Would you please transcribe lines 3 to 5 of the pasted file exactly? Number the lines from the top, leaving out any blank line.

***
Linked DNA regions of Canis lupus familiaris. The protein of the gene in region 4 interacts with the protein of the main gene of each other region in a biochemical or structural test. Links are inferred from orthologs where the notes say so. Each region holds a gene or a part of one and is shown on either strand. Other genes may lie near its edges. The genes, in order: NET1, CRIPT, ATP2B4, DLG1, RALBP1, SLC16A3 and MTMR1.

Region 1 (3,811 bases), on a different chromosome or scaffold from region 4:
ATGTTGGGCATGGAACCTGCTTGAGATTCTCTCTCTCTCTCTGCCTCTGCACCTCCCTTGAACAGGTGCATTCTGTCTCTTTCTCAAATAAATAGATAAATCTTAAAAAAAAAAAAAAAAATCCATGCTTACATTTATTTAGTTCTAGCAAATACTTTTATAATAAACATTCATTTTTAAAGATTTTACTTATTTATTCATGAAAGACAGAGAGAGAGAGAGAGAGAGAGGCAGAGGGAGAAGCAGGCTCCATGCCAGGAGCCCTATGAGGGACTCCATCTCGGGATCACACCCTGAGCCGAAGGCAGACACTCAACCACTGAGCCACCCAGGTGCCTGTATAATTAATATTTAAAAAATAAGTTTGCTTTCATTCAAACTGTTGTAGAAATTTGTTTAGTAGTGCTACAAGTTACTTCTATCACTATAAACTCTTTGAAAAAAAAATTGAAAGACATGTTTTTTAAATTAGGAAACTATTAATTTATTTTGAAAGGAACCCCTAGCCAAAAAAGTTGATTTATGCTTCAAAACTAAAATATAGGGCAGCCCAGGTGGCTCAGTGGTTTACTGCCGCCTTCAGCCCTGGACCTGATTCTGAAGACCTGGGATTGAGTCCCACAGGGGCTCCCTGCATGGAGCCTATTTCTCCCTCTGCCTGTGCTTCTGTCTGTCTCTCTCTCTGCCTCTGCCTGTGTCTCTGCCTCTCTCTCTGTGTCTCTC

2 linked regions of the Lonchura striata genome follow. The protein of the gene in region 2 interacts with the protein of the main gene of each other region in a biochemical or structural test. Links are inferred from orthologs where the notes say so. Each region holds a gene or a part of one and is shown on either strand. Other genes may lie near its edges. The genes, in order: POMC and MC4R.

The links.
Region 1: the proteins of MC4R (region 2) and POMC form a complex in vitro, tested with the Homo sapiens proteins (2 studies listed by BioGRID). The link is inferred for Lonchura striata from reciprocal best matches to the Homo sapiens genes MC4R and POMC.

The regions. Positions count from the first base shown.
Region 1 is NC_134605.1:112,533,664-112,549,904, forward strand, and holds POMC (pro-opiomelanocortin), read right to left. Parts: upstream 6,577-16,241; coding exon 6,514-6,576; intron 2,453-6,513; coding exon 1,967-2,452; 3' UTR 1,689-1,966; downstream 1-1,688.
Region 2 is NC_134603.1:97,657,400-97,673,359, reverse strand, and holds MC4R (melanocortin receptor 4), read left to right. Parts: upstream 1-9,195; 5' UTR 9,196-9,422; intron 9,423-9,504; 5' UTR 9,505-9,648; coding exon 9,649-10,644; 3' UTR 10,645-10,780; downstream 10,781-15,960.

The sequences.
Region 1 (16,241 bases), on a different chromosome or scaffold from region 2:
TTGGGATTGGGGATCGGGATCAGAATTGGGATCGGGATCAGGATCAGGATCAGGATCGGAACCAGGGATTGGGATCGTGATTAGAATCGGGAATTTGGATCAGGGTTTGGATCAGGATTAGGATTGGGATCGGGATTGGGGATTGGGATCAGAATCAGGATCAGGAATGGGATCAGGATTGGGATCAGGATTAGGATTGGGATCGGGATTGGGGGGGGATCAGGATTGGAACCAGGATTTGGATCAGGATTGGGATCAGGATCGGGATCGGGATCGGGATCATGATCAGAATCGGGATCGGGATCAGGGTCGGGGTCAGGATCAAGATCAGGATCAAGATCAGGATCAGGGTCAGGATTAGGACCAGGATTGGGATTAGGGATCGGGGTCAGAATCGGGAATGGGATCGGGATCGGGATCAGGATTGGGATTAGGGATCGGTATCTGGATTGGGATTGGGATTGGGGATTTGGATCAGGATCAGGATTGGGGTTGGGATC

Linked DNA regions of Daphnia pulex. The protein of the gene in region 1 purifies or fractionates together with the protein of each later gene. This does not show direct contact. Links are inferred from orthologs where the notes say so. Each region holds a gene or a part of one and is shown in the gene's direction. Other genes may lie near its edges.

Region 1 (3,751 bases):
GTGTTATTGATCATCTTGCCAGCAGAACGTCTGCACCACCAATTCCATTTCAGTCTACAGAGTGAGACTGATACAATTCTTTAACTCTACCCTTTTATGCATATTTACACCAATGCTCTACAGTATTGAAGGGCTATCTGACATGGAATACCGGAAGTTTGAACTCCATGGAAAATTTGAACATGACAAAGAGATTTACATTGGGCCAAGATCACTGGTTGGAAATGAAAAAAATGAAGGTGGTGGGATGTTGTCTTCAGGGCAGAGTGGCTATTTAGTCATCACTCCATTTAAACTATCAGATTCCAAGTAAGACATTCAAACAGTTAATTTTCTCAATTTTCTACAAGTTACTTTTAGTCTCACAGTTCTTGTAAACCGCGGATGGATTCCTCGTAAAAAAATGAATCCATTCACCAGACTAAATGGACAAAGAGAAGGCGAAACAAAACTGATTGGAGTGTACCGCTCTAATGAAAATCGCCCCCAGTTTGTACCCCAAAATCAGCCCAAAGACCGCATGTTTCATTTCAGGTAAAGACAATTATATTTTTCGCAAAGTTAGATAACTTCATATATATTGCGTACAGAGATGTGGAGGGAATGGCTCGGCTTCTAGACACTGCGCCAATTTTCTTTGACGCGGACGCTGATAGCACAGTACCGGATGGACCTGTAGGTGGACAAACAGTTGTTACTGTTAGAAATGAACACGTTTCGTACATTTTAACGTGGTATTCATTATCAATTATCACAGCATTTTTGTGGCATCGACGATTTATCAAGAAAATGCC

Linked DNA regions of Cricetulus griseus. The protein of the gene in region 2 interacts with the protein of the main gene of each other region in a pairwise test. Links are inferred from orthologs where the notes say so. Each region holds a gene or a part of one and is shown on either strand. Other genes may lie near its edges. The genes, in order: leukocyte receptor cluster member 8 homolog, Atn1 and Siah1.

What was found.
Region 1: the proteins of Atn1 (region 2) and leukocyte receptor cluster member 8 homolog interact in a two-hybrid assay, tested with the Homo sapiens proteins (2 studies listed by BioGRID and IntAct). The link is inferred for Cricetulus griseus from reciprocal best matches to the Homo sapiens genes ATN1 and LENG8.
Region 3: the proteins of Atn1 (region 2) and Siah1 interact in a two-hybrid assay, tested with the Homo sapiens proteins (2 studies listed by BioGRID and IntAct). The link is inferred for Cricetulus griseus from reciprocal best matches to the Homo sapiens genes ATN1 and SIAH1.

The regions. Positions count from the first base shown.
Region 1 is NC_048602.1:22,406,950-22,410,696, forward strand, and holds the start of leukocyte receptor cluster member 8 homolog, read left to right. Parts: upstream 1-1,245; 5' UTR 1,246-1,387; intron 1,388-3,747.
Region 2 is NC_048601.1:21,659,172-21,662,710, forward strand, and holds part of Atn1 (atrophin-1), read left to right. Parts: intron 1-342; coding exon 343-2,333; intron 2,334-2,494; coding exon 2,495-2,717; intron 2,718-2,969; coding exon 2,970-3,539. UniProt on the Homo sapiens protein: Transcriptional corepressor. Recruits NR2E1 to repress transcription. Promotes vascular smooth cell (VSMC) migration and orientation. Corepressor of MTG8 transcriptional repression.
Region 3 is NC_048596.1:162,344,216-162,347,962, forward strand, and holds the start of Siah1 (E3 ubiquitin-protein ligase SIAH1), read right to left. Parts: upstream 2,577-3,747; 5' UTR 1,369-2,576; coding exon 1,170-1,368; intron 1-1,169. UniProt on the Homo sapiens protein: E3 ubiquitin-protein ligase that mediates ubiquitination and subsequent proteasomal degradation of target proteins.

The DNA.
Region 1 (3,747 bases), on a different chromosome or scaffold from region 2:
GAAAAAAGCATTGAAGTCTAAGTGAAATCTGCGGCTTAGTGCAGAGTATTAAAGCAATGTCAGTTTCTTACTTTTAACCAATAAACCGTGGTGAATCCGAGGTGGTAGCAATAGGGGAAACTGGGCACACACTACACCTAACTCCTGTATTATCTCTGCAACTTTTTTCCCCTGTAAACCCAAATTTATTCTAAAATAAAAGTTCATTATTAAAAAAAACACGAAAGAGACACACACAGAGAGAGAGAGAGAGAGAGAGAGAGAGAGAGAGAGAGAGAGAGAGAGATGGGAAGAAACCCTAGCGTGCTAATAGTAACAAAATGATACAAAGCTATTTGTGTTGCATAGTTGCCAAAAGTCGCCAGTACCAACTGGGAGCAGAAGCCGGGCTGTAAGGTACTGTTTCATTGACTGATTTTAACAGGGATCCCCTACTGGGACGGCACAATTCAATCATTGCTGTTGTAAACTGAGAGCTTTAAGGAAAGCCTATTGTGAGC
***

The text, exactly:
ATGTTGGGCATGGAACCTGCTTGAGATTCTCTCTCTCTCTCTGCCTCTGCACCTCCCTTGAACAGGTGCATTCTGTCTCTTTCTCAAATAAATAGATAAATCTTAAAAAAAAAAAAAAAAATCCATGCTTACATTTATTTAGTTCTAGCAAATACTTTTATAATAAACATTCATTTTTAAAGATTTTACTTATTTATTCATGAAAGACAGAGAGAGAGAGAGAGAGAGAGGCAGAGGGAGAAGCAGGCTCCATGCCAGGAGCCCTATGAGGGACTCCATCTCGGGATCACACCCTGAGCCGAAGGCAGACACTCAACCACTGAGCCACCCAGGTGCCTGTATAATTAATATTTAAAAAATAAGTTTGCTTTCATTCAAACTGTTGTAGAAATTTGTTTAGTAGTGCTACAAGTTACTTCTATCACTATAAACTCTTTGAAAAAAAAATTGAAAGACATGTTTTTTAAATTAGGAAACTATTAATTTATTTTGAAAGGAACCCCTAGCCAAAAAAGTTGATTTATGCTTCAAAACTAAAATATAGGGCAGCCCAGGTGGCTCAGTGGTTTACTGCCGCCTTCAGCCCTGGACCTGATTCTGAAGACCTGGGATTGAGTCCCACAGGGGCTCCCTGCATGGAGCCTATTTCTCCCTCTGCCTGTGCTTCTGTCTGTCTCTCTCTCTGCCTCTGCCTGTGTCTCTGCCTCTCTCTCTGTGTCTCTC

2 linked regions of the Lonchura striata genome follow. The protein of the gene in region 2 interacts with the protein of the main gene of each other region in a biochemical or structural test. Links are inferred from orthologs where the notes say so. Each region holds a gene or a part of one and is shown on either strand. Other genes may lie near its edges. The genes, in order: POMC and MC4R.

The links.